My Self-Control is Running on Empty

Self-control is more important than self-esteem. The ability to control one’s activities is more predictive of success than is intelligence. When it comes to self-control, research supports Ralph Waldo Emerson’s adage that “character is higher than intellect.” What does the research say about levels of self-control? This question must be answered in two ways.

First, some people have a self-control gauge that is perpetually pointing low. As such, self-control can be seen as a character trait that is relatively stable over time, such that some individuals in most situations evidence a low level of self-control. For these people the question is, how can I develop a higher level of self-control?

For others, however, the self-control gauge is in a state of flux; these individuals experience a high level of self-control at most times but a low level at others. Like your gasoline gauge, sometimes the needle is pointing at F, but other times it is pointing at E. This variable level of self-control implies a different question, how can I maintain higher levels of self-control?

Using the gauge analogy, we are asking whether the car is low on gasoline because you never bought any, or because you bought gas but used it all up. Is your self-control always low, or is it high at other times but currently used up?

Allow me to change analogies; I will switch to muscle power. There are some of us who perpetually have low levels of muscular strength. I don’t have much, no matter what day or what time of day. There are others who have high levels of muscle power, yet their strength at any given time depends upon various factors, such as the extent to which they have recently strained, stressed, or abused their strength. Hence, at certain times, their muscle strength is considerably reduced.

There is research evidence to support this analogy as it relates to self-control. Just as the regular exercising of a muscle will build strength, so the regular exercising of self-control will increase overall levels. Practice increases strength. However, overuse of a muscle will cause a short-term loss of strength. Likewise, too much exercising of self-control can lead one to be temporarily more vulnerable to temptation. The needle will point toward E until there is time to regain strength.

The reality of muscle strength means that you sometimes make choices about how to use this limited resource. If you know that you will be moving a piano tomorrow, then you might choose a different exercise routine today, so that you will have maximal strength when it is needed.

Likewise, self-control is a limited resource. If you will face a major temptation this afternoon, then you would be foolish to use up your self-control strength on trivial decisions this morning.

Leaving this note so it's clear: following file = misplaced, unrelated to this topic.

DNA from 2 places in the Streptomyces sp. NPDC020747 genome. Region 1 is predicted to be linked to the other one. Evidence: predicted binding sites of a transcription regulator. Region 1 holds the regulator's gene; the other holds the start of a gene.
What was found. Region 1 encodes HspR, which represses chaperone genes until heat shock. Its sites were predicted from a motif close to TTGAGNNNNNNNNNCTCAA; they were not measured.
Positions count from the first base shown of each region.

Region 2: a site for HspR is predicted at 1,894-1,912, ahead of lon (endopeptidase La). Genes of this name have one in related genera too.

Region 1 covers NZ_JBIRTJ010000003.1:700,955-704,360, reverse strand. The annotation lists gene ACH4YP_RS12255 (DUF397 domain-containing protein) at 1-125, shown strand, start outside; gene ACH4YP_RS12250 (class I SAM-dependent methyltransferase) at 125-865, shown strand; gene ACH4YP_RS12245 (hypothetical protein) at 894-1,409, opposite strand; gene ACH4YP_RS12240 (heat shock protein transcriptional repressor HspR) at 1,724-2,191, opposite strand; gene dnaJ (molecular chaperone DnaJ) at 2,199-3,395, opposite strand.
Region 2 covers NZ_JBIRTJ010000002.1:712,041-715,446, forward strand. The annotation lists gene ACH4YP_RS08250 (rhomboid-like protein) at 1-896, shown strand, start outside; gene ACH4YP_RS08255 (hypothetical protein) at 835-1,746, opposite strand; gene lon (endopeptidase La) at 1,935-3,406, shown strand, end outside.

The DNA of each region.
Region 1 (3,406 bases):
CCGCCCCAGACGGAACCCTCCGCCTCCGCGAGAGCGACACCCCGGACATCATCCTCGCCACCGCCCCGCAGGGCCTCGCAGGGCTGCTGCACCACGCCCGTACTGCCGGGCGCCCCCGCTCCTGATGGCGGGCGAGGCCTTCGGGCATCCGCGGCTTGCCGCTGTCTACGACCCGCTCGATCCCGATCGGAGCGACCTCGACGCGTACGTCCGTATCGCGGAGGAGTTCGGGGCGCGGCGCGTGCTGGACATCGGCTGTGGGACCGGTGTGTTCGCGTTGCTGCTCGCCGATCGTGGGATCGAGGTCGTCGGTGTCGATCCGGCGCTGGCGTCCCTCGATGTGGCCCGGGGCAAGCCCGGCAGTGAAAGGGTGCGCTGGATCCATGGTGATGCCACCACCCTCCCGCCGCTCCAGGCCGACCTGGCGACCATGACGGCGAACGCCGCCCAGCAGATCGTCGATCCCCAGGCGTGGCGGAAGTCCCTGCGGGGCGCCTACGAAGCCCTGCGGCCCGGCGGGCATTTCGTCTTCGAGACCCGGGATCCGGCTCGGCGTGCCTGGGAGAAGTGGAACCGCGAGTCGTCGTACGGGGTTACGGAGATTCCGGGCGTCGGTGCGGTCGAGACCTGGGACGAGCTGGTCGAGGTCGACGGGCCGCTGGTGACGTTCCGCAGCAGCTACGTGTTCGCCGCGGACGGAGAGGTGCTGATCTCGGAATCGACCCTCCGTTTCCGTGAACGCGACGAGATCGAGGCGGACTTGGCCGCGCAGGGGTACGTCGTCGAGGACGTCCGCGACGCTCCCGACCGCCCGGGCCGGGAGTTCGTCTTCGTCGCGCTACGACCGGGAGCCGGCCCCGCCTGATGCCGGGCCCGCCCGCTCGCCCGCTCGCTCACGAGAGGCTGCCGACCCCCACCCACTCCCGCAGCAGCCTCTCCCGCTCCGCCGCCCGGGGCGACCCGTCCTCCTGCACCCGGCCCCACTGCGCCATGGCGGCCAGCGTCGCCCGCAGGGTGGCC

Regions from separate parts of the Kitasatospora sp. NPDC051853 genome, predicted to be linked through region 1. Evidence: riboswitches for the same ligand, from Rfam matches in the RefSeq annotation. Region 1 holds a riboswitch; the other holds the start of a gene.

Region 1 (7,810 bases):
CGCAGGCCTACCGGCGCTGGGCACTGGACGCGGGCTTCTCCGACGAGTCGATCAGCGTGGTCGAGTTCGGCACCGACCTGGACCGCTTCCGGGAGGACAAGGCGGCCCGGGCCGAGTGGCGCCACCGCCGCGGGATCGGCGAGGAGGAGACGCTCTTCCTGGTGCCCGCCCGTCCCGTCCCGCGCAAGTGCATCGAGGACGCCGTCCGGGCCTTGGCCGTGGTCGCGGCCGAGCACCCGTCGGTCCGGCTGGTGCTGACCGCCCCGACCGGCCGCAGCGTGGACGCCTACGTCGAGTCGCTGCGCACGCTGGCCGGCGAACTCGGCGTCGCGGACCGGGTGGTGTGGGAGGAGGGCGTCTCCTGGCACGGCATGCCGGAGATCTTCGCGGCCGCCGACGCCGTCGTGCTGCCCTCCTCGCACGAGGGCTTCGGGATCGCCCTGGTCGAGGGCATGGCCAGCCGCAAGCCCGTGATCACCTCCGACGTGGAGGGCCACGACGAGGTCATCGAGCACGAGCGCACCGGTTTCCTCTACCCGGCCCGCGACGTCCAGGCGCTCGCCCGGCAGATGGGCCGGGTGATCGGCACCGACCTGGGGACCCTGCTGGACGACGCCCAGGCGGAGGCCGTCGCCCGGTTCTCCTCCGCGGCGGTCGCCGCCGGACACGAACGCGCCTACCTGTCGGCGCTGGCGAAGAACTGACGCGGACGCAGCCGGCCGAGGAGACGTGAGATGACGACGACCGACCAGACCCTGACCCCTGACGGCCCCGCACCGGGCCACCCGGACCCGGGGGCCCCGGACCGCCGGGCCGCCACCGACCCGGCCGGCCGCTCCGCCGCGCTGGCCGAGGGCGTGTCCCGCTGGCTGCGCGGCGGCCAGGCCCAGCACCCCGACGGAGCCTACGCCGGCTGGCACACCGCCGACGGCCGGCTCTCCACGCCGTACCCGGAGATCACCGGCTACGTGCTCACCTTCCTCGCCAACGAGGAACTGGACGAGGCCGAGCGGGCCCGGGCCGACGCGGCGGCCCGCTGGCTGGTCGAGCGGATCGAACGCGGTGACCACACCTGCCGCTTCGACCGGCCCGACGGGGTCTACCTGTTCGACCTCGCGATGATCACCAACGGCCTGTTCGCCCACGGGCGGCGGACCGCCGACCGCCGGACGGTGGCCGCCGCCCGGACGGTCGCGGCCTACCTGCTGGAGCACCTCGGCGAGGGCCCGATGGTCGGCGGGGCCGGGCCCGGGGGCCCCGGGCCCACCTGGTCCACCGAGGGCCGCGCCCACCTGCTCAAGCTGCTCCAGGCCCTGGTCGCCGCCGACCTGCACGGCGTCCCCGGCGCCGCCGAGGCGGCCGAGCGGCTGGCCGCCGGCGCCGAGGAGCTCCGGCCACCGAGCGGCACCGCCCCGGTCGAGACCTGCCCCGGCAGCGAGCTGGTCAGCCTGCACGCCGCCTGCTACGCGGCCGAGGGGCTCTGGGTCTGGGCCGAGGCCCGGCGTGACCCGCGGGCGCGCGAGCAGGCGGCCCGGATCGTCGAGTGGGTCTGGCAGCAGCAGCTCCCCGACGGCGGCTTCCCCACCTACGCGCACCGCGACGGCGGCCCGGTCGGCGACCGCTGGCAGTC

First, we need regular exercise in the practice of self-control. If we live an indulged life, where we honor most of our desires and whims, then we fail to boost our overall levels of self-control. Perhaps this is the problem of the rich and famous, sometimes called the Celebrity Syndrome. Regular exercise in self-control is an essential element of life.

There is a serious risk, however, when control is taken too far. If we exercise our self-control too much, we run the risk of running low, until we are able to reboot. If we run out of self-control, when a major temptation is in the works, we might find ourselves without the resources needed to self-regulate. This would be particularly ironic if we were to over-exercise self-control in trivial matters, such that the resistance of the trivial leaves us susceptible to the more serious failures of life.

If we are practicing a legalistic approach in the trivial matters in life, then we are, in fact, leaving ourselves more vulnerable to temptation in the larger areas of life. We need to have sufficient self-control reserves to meet serious temptation.

I hope my kids don’t pierce their noses or their tongues. In the broader scheme of things, however, these are my own trivial preferences. If I place too many of these trivial demands on my children, they may be less able to resist the more serious issues of life.

It is critical, then, that we practice self-control ourselves and foster the practice of self-control in our children. Failure to do so will result in the needle most always pointing to E. It is also important, however, that we not take the other extreme. We do not want to overexert our self-control on trivial matters. Demanding that our children live their lives according to our preferences can easily backfire and cause instead a self-control level that is pointing toward E at a most critical time.

“Lead us not into temptation,” especially not when our self-control is running low.

Gary L. Welton

Gary L. Welton

Dr. Gary L. Welton is assistant dean for institutional assessment, professor of psychology at Grove City College, and a contributor to The Center for Vision & Values. He is a recipient of a major research grant from the Templeton Foundation to investigate positive youth development.

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